Posted on 04 November 2016
“We are not going to allow our natural resources to be depleted,” Magufuli said.
While inspecting the country’s seized ivory stockpile this week, Tanzanian President Dr John Pombe Magufuli ordered law enforcement officials to crack down on elephant poaching and trafficking syndicates.
“We are not going to allow our natural resources to be depleted,” Magufuli said, while offering federal security agencies his full support and urging them to “arrest all those involved in this illicit trade.”
“I am behind you,” he said, “protect our elephants from being slaughtered.”
A number of significant poaching arrests have been made across the country in recent weeks, and have led to the seizure of at least 50 pieces of ivory.
Last month, Magufuli visited the Dar es Salaam airport, a major transnational trafficking point, to ensure that security officials were able to detect concealed ivory.
Although Tanzania’s elephant populations have suffered significantly from industrial-scale poaching, Magufuli said he was confident that the crime would soon be “history.”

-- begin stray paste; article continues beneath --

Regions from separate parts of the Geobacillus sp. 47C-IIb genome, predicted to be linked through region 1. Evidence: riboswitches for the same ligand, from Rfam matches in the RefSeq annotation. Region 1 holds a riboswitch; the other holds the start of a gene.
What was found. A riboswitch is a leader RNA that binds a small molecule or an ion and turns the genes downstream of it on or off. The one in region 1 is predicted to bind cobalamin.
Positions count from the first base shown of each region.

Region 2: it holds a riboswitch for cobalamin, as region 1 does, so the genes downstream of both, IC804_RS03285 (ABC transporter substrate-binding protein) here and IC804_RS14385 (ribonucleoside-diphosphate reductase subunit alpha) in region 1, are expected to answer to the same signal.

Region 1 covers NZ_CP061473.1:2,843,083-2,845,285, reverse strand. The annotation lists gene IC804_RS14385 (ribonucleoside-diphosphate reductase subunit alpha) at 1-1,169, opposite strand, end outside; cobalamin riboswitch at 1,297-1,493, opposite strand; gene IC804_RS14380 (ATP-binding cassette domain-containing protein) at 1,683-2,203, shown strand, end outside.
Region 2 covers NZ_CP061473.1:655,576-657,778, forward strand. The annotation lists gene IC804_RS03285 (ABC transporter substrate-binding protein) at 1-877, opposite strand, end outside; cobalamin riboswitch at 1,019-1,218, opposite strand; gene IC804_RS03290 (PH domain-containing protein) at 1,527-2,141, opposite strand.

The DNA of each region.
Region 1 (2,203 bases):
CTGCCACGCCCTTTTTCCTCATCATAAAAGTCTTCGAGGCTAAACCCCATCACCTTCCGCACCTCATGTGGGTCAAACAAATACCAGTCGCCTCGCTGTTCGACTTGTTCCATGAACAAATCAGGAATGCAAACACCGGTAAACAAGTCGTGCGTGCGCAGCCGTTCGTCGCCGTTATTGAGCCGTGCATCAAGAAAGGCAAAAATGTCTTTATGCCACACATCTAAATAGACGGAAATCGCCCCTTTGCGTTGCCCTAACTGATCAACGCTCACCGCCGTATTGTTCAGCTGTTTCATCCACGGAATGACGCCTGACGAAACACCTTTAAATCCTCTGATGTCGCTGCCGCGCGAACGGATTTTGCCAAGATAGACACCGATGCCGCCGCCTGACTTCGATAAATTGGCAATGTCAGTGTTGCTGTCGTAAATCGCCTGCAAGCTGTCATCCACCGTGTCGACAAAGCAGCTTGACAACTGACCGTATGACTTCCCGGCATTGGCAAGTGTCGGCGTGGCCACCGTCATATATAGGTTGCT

Selous Game Reserve, for example, has lost almost 90 per cent of its elephants in recent decades, but poaching rates appear to be slowing.
“WWF congratulates President Magufuli for his leadership and the actions taken by his government in tackling poaching and saving elephants,” said Amani Ngusaru, WWF-Tanzania Country Director. “He continues to demonstrate his support and drive positive action to the eliminating poaching in Tanzania.”
WWF is working in partnership with the Tanzanian government to save Selous Game Reserve from industrial threats, including poaching of elephants.
A WWF study
released last week found that investing in elephant conservation brings significant economic returns. In East African countries like Tanzania, for every dollar invested in protecting elephants yields back $1.78.